• In mid-March, the Environmental Protection Agency (EPA) announced it would require utilities to reduce levels of perfluoroalkyl and polyfluoroalkyl, a class of chemicals known as PFAS, in drinking water to near zero, according to The New York Times. Often referred to as “forever chemicals” because they do not break down and remain in the environment, PFAS exposure has been linked to asthma, liver damage, cancer, and thyroid and fertility problems, and other adverse health effects. Some industry groups complain compliance is complex and onerously expensive. The EPA projected annual costs for all utilities to comply would be about $772 million. However, the Association of Metropolitan Water Agencies estimates the cost at $43 million for a single facility. The new rule is set to go into effect after a 60-day period when the EPA will accept public comments.
                                  • The Biden Administration’s fiscal year 2024 budget includes requested funding for the Alternative Water Source Grant Pilot Program, which would be the first nationwide water recycling program in the US. Through the pilot program, the EPA would issue competitive grants to state, interstate, and intrastate water resource agencies to design, build, and test alternative water source systems, including water recycling. In 2022, drought conditions were moderate or worse in 40 states, according to the National Oceanic and Atmospheric Administration. The Alternative Water Source Grant Pilot Program would help communities develop more resilient water supplies.
                                  • Seven states that depend on the Colorado River for water failed to meet a federal deadline of January 31 to reach a deal for collectively conserving water amid the worst drought to grip the western US in more than 1,000 years, according to CNBC. Six of the states – Arizona, Colorado, Nevada, New Mexico, Utah, and Wyoming – released a “consensus-based modeling alternative” to the US Bureau of Reclamation. The plan includes a strategy for protecting Hoover Dam and Glen Canyon Dam infrastructure and power production while preventing Colorado River reservoirs from reaching “dead pool” - when water levels are so low they can’t flow downstream. California, by far the heaviest user of water among the seven states, wasn’t included in the modeling proposal, has said it will submit its own plan. If the states cannot reach an agreement, the Biden Administration may have to step in with its own conservation plan.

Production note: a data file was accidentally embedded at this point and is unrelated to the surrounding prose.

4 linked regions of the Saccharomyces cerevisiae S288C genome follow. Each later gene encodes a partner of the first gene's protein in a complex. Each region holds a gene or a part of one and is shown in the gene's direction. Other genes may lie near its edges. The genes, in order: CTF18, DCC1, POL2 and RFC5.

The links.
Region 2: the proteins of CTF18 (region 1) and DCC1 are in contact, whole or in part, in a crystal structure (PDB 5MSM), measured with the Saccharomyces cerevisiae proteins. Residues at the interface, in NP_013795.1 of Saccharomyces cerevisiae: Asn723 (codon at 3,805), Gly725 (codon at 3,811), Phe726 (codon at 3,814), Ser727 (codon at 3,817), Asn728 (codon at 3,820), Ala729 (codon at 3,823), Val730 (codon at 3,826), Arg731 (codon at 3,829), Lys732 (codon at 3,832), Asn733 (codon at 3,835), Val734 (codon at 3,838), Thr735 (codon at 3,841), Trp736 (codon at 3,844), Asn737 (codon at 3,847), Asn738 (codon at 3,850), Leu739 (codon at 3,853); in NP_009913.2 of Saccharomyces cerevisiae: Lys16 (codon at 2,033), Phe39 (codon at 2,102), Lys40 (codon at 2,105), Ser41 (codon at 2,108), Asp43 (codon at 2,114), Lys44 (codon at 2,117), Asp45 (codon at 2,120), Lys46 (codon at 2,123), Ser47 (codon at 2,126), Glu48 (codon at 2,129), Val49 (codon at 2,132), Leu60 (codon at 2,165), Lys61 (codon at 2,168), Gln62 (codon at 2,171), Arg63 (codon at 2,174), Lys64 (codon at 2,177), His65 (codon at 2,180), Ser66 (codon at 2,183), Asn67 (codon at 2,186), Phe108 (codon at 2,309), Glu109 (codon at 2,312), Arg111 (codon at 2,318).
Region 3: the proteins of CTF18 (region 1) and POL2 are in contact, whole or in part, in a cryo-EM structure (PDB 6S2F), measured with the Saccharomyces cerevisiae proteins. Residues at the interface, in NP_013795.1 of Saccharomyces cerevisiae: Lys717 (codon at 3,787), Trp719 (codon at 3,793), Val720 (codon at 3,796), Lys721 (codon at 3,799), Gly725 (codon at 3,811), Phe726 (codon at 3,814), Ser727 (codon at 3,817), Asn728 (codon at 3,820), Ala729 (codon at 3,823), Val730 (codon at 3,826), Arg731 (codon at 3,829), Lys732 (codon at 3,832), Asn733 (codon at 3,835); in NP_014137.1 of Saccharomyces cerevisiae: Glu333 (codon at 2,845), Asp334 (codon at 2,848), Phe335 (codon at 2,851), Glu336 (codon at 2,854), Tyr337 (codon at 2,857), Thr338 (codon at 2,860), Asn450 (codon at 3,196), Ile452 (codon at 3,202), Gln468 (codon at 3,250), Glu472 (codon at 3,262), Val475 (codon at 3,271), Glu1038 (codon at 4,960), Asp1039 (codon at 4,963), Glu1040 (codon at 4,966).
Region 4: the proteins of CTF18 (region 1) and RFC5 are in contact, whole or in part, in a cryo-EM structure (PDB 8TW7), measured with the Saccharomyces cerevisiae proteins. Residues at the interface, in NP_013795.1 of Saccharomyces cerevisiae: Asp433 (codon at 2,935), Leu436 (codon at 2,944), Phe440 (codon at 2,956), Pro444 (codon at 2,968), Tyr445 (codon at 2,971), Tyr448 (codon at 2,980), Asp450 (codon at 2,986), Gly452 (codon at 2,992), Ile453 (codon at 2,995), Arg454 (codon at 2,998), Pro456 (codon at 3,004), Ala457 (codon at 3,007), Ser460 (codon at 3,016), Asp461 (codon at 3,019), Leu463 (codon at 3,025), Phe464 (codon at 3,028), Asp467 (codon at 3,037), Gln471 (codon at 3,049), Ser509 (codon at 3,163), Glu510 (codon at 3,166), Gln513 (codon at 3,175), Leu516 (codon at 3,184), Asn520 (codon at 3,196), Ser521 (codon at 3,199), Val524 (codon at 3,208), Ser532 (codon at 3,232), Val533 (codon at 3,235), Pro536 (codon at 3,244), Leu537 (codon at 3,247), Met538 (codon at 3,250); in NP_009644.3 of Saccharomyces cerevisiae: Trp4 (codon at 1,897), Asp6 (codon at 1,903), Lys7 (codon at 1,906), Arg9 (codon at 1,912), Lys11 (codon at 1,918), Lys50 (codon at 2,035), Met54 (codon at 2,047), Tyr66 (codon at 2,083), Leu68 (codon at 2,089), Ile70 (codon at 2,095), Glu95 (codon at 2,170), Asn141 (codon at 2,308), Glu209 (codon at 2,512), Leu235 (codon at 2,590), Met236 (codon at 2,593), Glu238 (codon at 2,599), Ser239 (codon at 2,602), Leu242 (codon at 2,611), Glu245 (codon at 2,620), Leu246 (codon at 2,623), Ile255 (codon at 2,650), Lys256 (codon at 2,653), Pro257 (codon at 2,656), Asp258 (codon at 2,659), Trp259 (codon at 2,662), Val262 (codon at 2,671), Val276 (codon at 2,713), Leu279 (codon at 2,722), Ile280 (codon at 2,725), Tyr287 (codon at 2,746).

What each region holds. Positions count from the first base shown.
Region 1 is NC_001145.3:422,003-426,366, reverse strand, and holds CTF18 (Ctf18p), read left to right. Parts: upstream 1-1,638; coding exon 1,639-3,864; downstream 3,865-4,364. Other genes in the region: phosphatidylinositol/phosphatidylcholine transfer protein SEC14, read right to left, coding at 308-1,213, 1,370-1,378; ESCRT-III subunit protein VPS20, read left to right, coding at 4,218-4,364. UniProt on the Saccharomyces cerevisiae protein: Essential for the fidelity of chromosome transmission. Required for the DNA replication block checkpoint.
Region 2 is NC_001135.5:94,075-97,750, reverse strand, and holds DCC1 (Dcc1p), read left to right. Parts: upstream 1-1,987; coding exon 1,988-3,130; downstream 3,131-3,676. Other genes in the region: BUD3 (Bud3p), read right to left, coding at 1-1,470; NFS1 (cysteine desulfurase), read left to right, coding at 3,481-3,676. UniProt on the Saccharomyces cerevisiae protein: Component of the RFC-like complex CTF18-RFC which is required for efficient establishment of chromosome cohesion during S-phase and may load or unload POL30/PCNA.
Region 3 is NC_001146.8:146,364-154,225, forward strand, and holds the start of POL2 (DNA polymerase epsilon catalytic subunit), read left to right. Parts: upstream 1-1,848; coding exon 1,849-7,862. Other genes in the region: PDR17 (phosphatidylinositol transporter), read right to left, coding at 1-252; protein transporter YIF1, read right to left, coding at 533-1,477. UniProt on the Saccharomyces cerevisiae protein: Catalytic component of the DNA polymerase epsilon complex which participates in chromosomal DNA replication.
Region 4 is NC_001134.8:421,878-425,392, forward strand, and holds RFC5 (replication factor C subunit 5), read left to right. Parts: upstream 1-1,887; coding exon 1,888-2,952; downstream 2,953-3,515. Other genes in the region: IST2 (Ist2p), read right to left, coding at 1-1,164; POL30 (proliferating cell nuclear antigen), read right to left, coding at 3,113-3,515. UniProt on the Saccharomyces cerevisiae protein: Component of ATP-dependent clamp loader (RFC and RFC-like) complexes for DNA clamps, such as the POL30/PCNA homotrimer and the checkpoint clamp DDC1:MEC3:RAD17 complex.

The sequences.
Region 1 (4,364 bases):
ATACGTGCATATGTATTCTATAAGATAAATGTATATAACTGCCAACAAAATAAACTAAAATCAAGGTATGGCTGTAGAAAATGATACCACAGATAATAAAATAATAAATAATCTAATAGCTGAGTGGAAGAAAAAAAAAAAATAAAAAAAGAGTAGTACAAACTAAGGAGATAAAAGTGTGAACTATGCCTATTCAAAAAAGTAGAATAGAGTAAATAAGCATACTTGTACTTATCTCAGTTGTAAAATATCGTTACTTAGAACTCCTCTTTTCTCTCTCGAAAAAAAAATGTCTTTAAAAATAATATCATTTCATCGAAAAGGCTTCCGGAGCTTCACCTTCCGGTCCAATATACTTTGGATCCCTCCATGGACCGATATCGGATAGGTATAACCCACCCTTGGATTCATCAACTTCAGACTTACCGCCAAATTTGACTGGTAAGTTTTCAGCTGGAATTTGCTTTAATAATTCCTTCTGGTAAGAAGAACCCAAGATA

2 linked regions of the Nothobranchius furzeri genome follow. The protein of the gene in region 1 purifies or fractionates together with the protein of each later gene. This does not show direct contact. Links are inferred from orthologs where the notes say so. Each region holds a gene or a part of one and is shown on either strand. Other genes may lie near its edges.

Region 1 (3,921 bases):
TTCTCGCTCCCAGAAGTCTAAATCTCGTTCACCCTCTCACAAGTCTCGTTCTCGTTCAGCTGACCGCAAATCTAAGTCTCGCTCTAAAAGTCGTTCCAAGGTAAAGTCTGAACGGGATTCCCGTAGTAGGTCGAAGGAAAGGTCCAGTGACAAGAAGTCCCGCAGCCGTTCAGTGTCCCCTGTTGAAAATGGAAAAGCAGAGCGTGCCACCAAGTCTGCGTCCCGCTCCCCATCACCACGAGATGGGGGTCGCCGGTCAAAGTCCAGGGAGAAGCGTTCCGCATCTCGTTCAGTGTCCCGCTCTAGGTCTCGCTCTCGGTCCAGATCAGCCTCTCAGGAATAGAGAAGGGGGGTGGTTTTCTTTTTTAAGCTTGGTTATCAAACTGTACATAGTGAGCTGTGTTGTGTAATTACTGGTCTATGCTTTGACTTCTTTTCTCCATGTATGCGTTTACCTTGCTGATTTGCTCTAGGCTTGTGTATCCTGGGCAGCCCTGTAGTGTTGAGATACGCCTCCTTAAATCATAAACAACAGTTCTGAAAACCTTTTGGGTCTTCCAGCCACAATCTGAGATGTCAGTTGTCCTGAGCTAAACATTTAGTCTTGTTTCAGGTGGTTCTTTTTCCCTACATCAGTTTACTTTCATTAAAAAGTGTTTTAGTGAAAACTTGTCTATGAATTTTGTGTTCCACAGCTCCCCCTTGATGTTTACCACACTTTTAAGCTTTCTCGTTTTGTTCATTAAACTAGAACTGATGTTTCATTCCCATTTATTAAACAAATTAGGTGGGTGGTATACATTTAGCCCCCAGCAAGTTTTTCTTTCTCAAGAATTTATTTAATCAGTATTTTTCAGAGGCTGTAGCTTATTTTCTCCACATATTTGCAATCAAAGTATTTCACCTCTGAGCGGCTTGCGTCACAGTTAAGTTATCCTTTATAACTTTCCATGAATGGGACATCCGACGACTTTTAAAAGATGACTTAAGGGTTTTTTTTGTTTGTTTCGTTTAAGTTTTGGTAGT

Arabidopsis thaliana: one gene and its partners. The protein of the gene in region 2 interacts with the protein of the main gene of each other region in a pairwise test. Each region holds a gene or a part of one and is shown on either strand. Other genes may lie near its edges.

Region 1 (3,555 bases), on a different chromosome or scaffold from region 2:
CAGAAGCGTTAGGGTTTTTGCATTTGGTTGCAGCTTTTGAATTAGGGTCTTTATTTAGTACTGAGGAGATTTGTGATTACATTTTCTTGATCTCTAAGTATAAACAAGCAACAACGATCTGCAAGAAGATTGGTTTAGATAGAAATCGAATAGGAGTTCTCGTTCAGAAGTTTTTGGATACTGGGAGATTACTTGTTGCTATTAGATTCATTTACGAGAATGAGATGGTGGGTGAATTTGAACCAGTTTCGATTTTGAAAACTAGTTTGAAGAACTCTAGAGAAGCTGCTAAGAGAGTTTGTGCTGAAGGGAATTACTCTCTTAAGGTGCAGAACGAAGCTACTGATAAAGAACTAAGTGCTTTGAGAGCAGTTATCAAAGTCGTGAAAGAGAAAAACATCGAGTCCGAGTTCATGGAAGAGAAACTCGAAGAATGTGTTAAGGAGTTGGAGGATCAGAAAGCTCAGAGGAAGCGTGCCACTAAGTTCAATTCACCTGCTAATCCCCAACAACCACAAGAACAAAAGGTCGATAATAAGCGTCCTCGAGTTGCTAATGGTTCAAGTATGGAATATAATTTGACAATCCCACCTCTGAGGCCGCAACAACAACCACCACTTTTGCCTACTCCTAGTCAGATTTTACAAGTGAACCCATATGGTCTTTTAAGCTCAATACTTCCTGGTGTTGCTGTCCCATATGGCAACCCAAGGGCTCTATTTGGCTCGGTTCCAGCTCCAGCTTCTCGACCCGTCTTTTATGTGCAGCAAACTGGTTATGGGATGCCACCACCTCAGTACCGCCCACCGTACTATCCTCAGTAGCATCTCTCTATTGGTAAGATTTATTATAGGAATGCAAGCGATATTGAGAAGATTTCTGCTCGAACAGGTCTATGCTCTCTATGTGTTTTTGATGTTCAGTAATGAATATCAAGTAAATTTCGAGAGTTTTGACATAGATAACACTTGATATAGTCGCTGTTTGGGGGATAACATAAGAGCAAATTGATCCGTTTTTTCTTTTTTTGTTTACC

• The Infrastructure Investment and Jobs Act (IIJA) and the Inflation Reduction Act (IRA) are helping to fund water projects through the Department of the Interior to improve water supply reliability and conservation projects in the Upper Colorado River Basin, according to WaterWorld Magazine. The IIJA provides $278 million for seven rural water projects in Iowa, Minnesota, Montana, New Mexico, North Dakota, and South Dakota. The Bureau of Reclamation is also allocating up to $125 million through the IRA to relaunch the System Conservation Pilot Program in the Upper Colorado River Basin, which will support water management and conservation efforts to protect the short-term sustainability of the Colorado River System.